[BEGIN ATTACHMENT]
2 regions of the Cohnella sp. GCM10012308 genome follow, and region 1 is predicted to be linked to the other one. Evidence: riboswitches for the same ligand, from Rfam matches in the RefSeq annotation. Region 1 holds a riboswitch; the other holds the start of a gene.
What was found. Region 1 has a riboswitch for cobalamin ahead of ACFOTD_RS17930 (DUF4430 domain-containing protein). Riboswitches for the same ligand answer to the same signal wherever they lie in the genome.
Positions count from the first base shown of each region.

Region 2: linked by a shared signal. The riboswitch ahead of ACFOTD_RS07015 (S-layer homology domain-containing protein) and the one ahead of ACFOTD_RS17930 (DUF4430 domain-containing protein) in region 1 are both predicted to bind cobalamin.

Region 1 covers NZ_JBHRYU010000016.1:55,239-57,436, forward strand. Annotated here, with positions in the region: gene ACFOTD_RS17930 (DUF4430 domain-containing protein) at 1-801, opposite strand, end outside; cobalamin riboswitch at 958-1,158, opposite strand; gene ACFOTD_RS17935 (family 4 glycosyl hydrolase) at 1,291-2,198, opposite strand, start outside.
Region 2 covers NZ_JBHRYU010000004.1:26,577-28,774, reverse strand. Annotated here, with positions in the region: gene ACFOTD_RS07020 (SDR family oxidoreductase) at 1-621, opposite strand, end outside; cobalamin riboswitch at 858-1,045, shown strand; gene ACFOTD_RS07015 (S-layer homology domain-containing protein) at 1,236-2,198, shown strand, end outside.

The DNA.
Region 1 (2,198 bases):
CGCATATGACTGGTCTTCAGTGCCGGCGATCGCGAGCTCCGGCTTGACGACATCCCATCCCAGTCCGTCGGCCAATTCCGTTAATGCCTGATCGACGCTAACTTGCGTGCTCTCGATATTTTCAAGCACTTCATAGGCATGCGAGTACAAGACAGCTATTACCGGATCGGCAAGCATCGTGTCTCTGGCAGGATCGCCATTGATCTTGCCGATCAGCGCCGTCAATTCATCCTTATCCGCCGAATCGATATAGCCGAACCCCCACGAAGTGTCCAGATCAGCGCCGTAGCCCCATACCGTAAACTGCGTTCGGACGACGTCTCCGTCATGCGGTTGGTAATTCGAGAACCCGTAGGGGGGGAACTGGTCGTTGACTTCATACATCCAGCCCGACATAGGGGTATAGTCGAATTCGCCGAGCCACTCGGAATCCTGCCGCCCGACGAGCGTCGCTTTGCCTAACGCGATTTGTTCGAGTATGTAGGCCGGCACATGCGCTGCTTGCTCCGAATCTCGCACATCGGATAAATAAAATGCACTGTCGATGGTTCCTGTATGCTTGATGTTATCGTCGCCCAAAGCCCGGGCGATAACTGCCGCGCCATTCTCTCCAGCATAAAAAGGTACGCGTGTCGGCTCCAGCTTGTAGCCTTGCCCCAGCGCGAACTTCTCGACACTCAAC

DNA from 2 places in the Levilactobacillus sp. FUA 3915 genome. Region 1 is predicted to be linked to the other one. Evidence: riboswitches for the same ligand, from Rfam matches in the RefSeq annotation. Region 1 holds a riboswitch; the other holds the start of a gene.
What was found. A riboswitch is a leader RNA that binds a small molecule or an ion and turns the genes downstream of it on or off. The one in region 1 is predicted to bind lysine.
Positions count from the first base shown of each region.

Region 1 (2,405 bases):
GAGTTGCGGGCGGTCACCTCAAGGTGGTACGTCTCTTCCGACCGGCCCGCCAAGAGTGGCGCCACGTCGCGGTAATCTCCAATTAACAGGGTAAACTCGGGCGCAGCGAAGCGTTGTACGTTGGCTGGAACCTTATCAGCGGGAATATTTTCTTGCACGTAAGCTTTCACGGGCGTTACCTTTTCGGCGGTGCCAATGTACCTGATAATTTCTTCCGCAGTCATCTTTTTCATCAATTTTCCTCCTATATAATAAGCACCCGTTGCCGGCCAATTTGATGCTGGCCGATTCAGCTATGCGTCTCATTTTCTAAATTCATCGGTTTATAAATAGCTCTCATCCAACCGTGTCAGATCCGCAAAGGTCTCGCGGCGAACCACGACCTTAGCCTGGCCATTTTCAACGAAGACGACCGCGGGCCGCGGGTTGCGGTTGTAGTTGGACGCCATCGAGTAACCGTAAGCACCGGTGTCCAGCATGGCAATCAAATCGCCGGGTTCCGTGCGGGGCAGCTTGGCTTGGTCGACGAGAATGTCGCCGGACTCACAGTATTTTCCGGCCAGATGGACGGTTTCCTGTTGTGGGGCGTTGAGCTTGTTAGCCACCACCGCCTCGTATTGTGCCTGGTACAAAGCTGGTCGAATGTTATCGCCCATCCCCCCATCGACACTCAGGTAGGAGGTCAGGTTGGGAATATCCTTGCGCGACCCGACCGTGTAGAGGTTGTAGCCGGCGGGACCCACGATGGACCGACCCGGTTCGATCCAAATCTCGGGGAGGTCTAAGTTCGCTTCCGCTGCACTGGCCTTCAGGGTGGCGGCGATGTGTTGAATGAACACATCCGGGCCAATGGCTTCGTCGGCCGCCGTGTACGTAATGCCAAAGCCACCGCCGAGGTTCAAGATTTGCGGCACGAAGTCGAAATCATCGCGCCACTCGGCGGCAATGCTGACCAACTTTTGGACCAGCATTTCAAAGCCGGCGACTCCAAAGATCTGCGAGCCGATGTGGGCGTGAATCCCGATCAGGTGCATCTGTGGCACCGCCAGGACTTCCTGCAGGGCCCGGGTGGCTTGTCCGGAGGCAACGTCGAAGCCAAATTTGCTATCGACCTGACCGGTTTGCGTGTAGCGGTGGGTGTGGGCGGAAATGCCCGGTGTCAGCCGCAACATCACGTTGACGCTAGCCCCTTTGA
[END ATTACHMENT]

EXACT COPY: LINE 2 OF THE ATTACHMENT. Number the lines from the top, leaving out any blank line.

What was found. Region 1 has a riboswitch for cobalamin ahead of ACFOTD_RS17930 (DUF4430 domain-containing protein). Riboswitches for the same ligand answer to the same signal wherever they lie in the genome.